In a world full of harsh criticism and endless, unrealistic or unattainable goals, Rachel Gottesdiner is seeking to reintroduce positivity, containment and warmth to childhood. Her clinic, aptly titled, The REAL Game, seeks to unearth each child’s unique potential, direct focus to it and empower the child to achieve it, though active, imaginative play and carefully attuned therapeutic reflection. Rachel’s patients may vary in age and come from different socio-economic and cultural backgrounds, but they all share a single common factor—low self-esteem.
Low self-esteem is not a birthright
“There’s no such thing as being a perfect parent or educator,” Rachel says with conviction, “And there is no need to achieve perfection. Parents and teachers need only strive to do their best,” she continues, alluding to the good-enough parent theory of acclaimed psychoanalyst D.W. Winnicott, the matriarch of play therapy. The theory stipulates parental attunement to the child’s needs, fulfilled according to the child’s age and temperament. As the child grows, the parent is to consciously delay gratification of non-urgent demands, to help the child develop robust cognition, as well as a healthy concept of external reality that is separated from illusion.
“We live in an achievement-oriented, highly critical world,” Rachel explains. “Consequently, many parents and educators create a relentless atmosphere where ambition reigns supreme—and criticism abounds No child is born with low self-esteem. Yet, by constantly pushing children to achieve, their self-esteem is pulverized at the hands of those who are supposed to lift them up, without their even knowing it.”
Containment builds esteem, not constructive criticism
Rachel finds that any form of criticism is by definition destructive, slowly but relentlessly eating away at the child’s self-image. When coupled with an objective challenge, such as an attentional disorder, learning disability or the like, criticism often depletes the child’s self-esteem stores.
“What needs to be done is to return self-confidence and self-esteem to these children, by accepting and containing them,” Rachel says, highlighting the need for absolute authenticity throughout her therapeutic processes. “Used to not being trusted or valued by adults, these children are far more likely to internalize a harsh word over any positive phrases coming from the outside.”
Beating to the patient’s drum
A prime example is that of Y., an eight-year-old boy who entered Rachel’s clinic and headed straight to the drum set. Rachel was certain he’d take out his aggressions on the drums, but Y. proceeded to gently produce musical beats.
“When he finished playing, I told him: ‘Wow! You played a real tune,’ but he answered that his playing wasn’t great—looking utterly humiliated.” Throughout the remainder of the session, Rachel reflected Y.’s words and feelings back to him, devoid of judgement. She provided a safe space for his negative feelings to surface and be justified. “In this way, we are able to experience the therapeutic journey together, which would never happen if I were to try and convince him that his words are untrue.” It is the containment and validation of the subjective experience that serves as a catalyst to Rachel’s clients’ progress.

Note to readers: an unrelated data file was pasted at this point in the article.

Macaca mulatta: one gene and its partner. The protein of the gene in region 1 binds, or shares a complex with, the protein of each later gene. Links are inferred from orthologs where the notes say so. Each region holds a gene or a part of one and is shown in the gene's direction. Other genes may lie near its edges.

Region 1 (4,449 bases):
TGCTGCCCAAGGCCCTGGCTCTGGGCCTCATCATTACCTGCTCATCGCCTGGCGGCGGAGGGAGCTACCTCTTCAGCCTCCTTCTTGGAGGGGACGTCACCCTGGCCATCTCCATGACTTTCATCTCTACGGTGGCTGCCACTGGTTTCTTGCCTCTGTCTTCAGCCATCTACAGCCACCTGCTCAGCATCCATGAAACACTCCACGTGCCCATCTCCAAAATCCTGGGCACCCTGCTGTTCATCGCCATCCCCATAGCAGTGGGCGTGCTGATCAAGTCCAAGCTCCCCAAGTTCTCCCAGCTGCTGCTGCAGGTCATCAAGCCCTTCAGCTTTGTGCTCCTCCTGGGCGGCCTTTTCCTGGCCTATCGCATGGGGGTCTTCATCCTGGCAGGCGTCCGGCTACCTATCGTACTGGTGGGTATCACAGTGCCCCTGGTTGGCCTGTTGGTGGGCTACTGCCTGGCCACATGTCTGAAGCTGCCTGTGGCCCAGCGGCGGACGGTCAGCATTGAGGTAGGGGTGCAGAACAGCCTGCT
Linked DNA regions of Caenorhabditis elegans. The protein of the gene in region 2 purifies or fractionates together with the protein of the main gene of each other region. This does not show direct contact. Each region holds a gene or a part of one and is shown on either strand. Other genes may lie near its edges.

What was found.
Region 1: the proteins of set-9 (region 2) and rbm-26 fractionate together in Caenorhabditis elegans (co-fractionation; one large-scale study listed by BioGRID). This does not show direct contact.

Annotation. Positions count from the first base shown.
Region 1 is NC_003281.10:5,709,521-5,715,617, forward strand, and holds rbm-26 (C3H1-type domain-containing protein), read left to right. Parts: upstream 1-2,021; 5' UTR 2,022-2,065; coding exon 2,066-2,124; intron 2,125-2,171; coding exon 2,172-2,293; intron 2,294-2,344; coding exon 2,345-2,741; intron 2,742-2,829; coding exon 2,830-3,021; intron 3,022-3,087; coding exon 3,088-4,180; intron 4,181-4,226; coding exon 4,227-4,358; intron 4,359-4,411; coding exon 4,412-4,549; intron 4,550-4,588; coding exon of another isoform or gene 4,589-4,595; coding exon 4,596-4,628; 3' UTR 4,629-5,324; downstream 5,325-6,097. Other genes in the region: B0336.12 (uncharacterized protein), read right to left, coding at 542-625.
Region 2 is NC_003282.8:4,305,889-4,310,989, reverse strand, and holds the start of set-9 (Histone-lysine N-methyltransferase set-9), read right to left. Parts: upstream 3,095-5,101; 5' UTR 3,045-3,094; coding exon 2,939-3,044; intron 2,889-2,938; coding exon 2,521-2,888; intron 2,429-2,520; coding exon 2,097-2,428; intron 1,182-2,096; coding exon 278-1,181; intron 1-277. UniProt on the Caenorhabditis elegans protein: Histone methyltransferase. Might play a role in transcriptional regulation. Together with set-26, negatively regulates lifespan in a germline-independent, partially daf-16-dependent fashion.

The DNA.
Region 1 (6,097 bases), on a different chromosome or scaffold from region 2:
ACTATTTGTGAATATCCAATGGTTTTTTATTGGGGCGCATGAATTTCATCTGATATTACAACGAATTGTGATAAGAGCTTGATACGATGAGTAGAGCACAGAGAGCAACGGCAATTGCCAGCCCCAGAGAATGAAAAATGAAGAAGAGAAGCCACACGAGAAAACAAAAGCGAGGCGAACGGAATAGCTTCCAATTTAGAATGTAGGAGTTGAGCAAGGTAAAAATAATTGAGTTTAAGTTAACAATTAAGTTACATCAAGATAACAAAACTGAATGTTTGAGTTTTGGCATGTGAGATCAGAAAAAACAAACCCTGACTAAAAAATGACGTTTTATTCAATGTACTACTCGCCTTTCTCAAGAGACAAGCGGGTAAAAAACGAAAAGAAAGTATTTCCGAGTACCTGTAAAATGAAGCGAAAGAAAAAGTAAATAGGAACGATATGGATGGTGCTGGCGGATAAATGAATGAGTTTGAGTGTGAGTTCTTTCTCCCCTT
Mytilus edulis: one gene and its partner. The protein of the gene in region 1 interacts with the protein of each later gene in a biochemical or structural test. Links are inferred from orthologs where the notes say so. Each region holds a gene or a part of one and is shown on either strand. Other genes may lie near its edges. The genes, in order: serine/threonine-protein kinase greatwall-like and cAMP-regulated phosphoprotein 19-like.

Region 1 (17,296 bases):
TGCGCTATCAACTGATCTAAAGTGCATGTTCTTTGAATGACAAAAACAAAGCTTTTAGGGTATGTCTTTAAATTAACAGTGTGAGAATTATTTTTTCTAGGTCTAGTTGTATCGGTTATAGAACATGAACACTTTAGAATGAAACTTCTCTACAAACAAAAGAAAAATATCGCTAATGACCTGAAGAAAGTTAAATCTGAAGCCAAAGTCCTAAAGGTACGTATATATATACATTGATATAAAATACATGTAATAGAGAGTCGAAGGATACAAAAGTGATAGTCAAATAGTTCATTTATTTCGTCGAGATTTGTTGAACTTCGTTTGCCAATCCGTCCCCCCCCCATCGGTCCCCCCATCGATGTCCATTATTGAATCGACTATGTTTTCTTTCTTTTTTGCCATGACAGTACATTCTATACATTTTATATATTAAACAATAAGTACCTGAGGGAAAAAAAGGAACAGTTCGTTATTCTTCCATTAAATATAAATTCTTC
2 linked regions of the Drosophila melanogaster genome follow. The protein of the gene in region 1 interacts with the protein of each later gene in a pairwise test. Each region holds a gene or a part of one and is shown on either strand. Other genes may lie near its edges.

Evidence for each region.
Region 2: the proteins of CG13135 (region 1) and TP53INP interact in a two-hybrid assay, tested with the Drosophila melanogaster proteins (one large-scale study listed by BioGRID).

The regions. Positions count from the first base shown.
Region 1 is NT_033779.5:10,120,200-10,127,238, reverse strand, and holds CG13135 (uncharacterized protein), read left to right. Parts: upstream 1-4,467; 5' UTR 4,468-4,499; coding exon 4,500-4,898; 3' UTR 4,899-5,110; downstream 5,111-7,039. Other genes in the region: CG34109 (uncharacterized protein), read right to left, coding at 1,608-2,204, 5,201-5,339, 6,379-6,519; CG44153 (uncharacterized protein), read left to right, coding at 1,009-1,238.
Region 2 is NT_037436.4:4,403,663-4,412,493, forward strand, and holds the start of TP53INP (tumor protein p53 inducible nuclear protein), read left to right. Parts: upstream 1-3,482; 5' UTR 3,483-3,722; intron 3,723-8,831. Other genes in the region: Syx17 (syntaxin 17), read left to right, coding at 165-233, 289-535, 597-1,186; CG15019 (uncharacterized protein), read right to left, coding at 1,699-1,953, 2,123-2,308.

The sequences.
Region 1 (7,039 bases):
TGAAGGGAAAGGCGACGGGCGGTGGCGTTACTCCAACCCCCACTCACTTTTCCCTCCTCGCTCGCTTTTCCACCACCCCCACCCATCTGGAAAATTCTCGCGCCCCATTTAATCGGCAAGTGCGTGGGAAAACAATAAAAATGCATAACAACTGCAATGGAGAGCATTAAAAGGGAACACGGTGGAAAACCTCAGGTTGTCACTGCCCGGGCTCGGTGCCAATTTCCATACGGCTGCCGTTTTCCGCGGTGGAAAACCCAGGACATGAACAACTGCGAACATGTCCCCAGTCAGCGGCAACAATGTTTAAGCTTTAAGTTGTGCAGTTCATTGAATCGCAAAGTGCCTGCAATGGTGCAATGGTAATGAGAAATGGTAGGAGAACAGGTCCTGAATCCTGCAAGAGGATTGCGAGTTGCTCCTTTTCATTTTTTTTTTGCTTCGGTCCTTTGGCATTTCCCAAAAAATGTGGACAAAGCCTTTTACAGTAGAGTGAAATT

An active approach
There is a need for active observation and work to improve a child’s self-esteem. At Rachel’s therapy clinic, she utilizes an illuminating therapeutic approach that she calls, “Yet.”
“‘Yet’ is the opposite of rendering judgment and is based on the research of Professor Carol Dweck,” she says. Using the word in therapy enables and even invites change. Instead of using critical words to describe a shortcoming or failure, she reflects experiences back to her clients in terms of “not yet,” introducing possibility for future attainment.
This approach is equally effective during sessions with clients’ parents. “In many cases, to raise the client’s self-image, a change must be made to the parents’ interactions with the child,” Rachel explains. “Parents have the best of intentions, but they don’t always know the ideal way to speak or act. I instruct them to employ the “not yet” mantra when encouraging their children, helping them attribute significance to the time and effort spent working towards goals, even if they did not succeed in achieving them.” Through combined play or psychodrama and parenting sessions using her unique approach, Rachel continues to teach children the REAL game of life, full of containment, warmth and confidence, as they should know it.
About Rachel Gottesdiner
Rachel Gottesidener holds a Master’s degree in psychodrama and play therapy. She harnesses the power of imaginative play to create an atmosphere of self-awareness and positive thinking for children of all ages and backgrounds, as well as for their parents at her clinic, The REAL Game. She also holds parenting sessions to enable the child’s parents to assume responsibility for their child’s emotional wellbeing and create deep, authentic, lasting change.
Rachel can be reached at firstname.lastname@example.org or 054 846 0454